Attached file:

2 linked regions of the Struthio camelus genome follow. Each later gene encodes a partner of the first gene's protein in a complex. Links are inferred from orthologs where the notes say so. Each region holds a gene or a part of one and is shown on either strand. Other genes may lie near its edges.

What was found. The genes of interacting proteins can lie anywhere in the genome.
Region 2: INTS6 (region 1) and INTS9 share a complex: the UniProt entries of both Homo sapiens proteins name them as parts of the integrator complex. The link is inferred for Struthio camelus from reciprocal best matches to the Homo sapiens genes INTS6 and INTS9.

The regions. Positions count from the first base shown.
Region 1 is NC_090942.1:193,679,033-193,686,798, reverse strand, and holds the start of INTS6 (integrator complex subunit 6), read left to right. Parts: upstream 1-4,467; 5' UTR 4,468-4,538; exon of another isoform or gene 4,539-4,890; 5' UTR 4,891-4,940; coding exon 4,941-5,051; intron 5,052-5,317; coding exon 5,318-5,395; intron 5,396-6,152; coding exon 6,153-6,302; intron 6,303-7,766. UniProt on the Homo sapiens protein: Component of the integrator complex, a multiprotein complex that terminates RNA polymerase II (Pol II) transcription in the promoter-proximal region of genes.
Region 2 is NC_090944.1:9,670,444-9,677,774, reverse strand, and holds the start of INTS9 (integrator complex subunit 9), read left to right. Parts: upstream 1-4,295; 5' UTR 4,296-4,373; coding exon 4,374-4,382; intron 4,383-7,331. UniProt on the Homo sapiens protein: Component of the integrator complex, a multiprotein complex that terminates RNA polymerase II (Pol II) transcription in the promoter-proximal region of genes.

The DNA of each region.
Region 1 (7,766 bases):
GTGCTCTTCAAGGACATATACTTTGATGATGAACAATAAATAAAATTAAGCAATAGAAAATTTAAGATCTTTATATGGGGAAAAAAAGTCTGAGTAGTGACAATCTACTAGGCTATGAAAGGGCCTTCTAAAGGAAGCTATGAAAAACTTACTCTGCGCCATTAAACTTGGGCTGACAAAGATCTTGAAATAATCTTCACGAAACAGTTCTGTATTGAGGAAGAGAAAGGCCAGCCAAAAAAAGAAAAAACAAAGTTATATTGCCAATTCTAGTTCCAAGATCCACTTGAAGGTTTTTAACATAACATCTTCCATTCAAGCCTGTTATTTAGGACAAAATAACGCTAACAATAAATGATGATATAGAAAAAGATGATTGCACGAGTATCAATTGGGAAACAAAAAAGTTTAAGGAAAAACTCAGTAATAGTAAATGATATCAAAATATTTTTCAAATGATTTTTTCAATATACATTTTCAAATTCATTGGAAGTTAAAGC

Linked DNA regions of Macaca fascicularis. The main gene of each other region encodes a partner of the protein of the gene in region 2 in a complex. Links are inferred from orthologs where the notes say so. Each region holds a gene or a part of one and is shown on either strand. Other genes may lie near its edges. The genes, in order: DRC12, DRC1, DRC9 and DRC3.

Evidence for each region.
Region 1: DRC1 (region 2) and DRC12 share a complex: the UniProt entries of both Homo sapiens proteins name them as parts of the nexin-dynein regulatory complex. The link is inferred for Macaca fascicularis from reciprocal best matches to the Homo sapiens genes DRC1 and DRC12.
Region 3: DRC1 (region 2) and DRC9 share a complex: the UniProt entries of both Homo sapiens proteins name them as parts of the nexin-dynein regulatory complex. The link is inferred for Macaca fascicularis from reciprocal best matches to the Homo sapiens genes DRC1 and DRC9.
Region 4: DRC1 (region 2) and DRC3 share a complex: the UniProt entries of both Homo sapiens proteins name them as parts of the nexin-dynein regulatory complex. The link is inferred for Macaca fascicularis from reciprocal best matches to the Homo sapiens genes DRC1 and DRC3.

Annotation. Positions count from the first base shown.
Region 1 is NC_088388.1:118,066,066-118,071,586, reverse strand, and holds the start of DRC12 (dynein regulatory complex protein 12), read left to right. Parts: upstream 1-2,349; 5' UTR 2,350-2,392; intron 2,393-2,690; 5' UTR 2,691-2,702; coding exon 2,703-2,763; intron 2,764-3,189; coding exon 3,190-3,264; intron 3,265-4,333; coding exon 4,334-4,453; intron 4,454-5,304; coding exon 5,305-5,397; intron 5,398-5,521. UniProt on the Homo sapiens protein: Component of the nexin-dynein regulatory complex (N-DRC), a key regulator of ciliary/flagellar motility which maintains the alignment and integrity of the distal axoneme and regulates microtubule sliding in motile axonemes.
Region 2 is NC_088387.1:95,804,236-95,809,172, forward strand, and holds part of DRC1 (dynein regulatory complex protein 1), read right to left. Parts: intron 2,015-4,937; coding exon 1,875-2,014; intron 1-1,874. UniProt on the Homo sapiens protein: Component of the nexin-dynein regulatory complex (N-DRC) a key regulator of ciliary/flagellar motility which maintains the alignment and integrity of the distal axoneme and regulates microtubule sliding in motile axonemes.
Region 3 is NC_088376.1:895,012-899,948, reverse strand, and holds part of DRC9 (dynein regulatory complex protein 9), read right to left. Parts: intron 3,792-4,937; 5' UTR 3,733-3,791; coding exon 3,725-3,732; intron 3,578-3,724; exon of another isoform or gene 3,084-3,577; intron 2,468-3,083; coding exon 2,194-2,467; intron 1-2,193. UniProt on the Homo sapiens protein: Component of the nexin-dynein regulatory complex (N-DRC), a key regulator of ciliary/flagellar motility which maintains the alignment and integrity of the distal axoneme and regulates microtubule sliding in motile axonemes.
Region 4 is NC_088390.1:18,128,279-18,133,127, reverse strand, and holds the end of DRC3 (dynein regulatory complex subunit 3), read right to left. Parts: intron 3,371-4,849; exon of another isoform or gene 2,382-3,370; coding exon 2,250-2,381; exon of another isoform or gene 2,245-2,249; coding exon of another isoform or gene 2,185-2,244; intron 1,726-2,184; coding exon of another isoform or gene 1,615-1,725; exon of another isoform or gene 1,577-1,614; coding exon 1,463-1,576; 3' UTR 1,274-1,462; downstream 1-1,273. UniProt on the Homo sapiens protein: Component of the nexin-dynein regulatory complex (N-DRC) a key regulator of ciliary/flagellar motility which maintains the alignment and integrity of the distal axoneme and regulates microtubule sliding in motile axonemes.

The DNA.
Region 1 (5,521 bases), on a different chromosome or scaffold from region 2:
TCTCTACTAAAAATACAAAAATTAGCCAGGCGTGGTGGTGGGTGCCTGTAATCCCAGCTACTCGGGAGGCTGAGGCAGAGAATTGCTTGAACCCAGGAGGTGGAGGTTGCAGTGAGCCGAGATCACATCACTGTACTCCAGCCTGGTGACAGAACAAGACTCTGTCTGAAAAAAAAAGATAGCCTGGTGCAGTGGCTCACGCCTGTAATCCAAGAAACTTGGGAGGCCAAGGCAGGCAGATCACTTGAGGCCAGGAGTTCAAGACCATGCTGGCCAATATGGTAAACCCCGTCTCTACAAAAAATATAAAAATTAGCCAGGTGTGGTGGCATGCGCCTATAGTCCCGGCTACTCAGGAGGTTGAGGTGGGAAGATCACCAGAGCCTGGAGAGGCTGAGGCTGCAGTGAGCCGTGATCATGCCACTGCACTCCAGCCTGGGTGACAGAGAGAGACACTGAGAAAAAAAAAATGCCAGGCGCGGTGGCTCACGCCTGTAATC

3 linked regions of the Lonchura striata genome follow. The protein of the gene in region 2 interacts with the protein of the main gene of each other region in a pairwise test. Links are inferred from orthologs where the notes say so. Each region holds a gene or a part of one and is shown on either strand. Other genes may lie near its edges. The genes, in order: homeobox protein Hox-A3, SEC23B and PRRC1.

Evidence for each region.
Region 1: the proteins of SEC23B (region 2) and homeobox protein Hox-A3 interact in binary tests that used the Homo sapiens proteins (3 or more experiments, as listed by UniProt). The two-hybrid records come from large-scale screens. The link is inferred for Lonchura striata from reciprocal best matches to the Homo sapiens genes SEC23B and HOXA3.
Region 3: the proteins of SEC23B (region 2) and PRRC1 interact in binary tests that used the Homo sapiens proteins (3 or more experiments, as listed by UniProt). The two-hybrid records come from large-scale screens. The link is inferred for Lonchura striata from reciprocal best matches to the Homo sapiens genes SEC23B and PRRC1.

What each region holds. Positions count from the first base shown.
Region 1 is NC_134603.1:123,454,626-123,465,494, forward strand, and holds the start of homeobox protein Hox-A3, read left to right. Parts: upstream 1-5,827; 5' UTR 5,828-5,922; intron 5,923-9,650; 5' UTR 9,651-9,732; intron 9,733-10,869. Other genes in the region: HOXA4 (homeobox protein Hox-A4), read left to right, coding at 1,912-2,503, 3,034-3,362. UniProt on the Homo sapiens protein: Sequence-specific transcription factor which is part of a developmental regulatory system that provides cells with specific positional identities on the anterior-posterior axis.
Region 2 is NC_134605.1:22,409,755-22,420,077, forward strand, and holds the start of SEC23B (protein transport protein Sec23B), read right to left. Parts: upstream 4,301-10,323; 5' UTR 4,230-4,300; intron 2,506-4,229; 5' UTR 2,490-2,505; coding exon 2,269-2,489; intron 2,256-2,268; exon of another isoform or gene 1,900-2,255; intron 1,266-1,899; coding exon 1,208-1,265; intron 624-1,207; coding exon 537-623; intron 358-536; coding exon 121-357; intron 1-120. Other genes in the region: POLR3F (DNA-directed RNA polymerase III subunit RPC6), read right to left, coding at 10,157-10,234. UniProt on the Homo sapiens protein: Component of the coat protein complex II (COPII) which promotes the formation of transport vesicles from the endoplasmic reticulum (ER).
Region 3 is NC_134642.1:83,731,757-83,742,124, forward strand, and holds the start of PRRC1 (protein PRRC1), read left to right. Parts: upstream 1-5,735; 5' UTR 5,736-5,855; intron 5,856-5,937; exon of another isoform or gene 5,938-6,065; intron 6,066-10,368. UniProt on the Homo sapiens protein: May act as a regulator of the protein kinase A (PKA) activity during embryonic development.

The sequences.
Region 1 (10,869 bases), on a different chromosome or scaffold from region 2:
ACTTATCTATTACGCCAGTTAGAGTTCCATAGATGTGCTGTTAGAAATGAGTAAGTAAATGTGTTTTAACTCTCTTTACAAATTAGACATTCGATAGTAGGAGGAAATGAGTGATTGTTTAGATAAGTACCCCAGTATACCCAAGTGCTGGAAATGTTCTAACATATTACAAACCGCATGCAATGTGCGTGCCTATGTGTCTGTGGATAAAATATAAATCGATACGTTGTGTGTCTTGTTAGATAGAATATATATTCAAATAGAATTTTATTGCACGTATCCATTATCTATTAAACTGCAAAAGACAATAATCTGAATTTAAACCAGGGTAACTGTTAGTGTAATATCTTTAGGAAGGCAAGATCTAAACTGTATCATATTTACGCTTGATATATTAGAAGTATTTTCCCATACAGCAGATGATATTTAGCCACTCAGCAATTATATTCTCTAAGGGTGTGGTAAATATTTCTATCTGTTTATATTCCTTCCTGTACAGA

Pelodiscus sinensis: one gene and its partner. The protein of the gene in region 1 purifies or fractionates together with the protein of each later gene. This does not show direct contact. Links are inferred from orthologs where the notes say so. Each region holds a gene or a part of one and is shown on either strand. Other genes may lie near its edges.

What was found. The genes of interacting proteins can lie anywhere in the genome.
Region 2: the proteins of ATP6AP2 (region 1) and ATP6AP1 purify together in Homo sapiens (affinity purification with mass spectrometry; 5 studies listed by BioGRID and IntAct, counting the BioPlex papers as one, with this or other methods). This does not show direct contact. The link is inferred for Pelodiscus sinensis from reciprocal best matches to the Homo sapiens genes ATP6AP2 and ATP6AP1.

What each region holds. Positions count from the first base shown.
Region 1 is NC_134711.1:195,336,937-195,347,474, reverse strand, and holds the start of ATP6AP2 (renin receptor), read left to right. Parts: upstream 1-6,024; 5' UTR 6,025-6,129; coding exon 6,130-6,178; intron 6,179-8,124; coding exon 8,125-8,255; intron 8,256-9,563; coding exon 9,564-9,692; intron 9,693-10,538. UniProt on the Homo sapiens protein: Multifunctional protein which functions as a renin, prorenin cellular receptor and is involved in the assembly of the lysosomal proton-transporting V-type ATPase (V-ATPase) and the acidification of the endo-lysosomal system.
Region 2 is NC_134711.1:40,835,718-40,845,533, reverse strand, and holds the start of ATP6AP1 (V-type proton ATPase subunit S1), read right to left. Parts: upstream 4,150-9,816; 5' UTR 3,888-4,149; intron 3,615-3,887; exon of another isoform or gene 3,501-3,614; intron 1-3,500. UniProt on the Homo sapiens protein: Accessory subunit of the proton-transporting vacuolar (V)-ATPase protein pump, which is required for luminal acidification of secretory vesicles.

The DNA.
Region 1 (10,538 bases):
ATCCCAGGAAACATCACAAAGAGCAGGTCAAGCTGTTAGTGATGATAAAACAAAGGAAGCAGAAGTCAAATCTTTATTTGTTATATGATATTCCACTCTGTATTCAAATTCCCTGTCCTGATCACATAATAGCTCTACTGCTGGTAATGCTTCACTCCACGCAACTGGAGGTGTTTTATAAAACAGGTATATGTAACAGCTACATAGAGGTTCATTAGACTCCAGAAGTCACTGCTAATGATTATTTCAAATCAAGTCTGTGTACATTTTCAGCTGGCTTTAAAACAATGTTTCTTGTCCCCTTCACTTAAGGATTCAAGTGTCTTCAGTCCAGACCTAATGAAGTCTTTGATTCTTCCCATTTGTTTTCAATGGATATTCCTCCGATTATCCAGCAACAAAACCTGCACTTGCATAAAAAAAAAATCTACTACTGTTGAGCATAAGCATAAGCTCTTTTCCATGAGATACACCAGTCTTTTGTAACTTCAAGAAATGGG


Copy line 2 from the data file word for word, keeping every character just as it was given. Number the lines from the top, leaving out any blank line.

What was found. The genes of interacting proteins can lie anywhere in the genome.